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“Guba”
Regerastace Ancestral

Komondor

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Place of Birth

Northern Ireland, UK

Current Location

Northern Ireland, UK

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Registration

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Genetic Breed Result

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Komondor

The Komondor (in Hungarian, the plural form of komondor is komondorok), also known as the Hungarian sheepdog, is a large, white-colored Hungarian breed of livestock guardian dog with a long, corded coat.

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Health Summary

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Guba inherited one variant that you should learn more about.

And one variant that you should tell your vet about.

Degenerative Myelopathy, DM

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Guba inherited both copies of the variant we tested

What does this result mean?

Research indicates that this genetic variant is not likely to increase the risk that Guba will develop this condition.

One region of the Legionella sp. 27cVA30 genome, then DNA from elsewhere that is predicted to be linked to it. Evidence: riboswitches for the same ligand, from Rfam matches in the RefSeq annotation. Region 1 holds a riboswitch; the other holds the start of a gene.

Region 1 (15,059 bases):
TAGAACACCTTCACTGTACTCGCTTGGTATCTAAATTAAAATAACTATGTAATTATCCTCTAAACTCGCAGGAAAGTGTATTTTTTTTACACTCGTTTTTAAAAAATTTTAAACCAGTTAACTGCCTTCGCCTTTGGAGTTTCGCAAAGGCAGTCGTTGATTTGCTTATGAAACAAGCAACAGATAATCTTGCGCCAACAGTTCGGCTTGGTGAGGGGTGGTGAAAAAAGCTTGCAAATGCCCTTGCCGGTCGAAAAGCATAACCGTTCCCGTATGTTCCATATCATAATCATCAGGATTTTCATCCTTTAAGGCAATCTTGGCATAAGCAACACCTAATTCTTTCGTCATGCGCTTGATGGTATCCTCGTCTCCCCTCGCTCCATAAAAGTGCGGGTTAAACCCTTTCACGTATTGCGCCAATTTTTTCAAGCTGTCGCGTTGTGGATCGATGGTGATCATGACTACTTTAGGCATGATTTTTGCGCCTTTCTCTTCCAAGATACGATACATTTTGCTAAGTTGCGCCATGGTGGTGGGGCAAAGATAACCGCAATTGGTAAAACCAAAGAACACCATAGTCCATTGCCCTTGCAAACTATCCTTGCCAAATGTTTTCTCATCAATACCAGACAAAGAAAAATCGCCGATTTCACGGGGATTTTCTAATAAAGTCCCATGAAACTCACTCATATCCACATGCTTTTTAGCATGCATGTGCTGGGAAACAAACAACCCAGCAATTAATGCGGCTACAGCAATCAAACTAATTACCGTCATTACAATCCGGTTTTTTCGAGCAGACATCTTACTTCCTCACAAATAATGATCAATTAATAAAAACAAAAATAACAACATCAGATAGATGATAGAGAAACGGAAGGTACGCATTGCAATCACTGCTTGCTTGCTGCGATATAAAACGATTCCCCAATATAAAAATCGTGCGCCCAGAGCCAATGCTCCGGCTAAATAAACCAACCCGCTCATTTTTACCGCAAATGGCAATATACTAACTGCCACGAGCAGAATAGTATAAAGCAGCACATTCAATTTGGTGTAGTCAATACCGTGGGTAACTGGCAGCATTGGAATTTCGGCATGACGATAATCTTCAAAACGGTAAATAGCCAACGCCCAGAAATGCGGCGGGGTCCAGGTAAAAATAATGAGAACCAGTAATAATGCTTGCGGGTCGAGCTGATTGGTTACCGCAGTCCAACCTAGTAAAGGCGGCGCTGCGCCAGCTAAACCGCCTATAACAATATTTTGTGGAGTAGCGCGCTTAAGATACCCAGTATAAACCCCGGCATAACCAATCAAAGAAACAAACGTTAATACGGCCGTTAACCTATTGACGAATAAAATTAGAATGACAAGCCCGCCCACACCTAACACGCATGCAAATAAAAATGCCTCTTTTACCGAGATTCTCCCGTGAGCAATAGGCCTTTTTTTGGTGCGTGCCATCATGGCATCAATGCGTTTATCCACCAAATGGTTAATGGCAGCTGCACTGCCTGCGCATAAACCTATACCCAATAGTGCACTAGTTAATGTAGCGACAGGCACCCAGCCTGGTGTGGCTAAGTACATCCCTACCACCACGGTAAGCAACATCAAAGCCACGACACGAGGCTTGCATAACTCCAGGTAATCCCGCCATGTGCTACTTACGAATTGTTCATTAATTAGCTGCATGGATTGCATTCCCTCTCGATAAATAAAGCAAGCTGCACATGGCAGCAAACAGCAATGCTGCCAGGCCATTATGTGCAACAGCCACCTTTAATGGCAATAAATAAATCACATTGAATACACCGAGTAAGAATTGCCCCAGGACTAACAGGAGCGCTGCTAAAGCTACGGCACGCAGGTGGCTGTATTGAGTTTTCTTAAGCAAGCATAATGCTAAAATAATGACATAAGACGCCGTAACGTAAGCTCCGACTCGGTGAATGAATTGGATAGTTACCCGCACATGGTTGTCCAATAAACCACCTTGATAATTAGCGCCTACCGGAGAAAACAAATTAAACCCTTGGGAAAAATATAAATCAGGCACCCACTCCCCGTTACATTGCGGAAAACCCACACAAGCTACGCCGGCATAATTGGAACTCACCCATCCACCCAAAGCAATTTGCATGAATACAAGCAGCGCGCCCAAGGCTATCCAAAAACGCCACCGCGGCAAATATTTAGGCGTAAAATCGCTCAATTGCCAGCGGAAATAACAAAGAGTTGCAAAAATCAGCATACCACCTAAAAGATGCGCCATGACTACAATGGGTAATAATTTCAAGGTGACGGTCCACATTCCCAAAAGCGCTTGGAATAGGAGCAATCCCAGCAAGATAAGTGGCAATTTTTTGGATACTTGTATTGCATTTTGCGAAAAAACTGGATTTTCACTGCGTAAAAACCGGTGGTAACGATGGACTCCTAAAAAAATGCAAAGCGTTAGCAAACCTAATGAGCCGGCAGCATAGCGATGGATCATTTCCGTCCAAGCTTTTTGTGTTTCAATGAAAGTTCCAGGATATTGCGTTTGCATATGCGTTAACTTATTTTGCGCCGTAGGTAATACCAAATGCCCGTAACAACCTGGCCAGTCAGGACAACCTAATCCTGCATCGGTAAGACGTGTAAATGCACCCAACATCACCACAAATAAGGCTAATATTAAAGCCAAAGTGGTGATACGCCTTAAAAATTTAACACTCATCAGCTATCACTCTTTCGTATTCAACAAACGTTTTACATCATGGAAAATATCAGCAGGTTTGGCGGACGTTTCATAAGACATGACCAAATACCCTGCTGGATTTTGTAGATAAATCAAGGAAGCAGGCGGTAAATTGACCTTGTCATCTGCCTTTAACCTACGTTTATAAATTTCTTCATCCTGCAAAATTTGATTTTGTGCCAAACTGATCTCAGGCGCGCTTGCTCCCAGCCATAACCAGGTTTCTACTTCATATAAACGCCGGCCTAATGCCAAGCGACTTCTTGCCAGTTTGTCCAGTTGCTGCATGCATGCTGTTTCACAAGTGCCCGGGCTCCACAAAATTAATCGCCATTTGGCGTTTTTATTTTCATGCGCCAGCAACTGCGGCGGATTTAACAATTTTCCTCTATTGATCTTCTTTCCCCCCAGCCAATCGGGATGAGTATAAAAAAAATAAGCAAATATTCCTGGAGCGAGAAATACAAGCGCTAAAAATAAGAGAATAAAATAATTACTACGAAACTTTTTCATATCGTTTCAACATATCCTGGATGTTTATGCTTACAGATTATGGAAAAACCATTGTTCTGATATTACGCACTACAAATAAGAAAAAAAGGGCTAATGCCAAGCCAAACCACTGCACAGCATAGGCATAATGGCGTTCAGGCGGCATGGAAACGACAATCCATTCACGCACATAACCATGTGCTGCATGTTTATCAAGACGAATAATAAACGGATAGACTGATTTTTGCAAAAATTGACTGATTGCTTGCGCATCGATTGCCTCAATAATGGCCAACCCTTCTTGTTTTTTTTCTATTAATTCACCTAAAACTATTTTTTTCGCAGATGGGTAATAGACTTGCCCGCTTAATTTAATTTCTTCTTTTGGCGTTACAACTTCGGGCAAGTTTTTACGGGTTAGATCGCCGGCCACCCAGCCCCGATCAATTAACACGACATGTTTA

Scientific Basis

Dogs with Guba’s breed have been included in research studies or have had follow-up by our experts that indicate that this genetic variant is not likely to increase the risk of Guba developing clinical disease.

Impact on Breeding

This genetic result should not be the primary factor in your breeding decisions.

What is Degenerative Myelopathy, DM?

The dog equivalent of Amyotrophic Lateral Sclerosis, or Lou Gehrig’s disease, DM is a progressive degenerative disorder of the spinal cord. Because the nerves that control the hind limbs are the first to degenerate, the most common clinical signs are back muscle wasting and gait abnormalities.

ALT Activity

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Guba inherited one copy of the variant we tested

Why is this important to your vet?

Guba has one copy of a variant associated with reduced ALT activity as measured on veterinary blood chemistry panels. Please inform your veterinarian that Guba has this genotype, as ALT is often used as an indicator of liver health and Guba is likely to have a lower than average resting ALT activity. As such, an increase in Guba’s ALT activity could be evidence of liver damage, even if it is within normal limits by standard ALT reference ranges.

What is ALT Activity?

Alanine aminotransferase (ALT) is a clinical tool that can be used by veterinarians to better monitor liver health. This result is not associated with liver disease. ALT is one of several values veterinarians measure on routine blood work to evaluate the liver. It is a naturally occurring enzyme located in liver cells that helps break down protein. When the liver is damaged or inflamed, ALT is released into the bloodstream.

Breed-Relevant Genetic Conditions

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Inherited Selected Cobalamin Malabsorption with Proteinuria (CUBN, Komondor Variant)

Identified in Komondors

Additional Genetic Conditions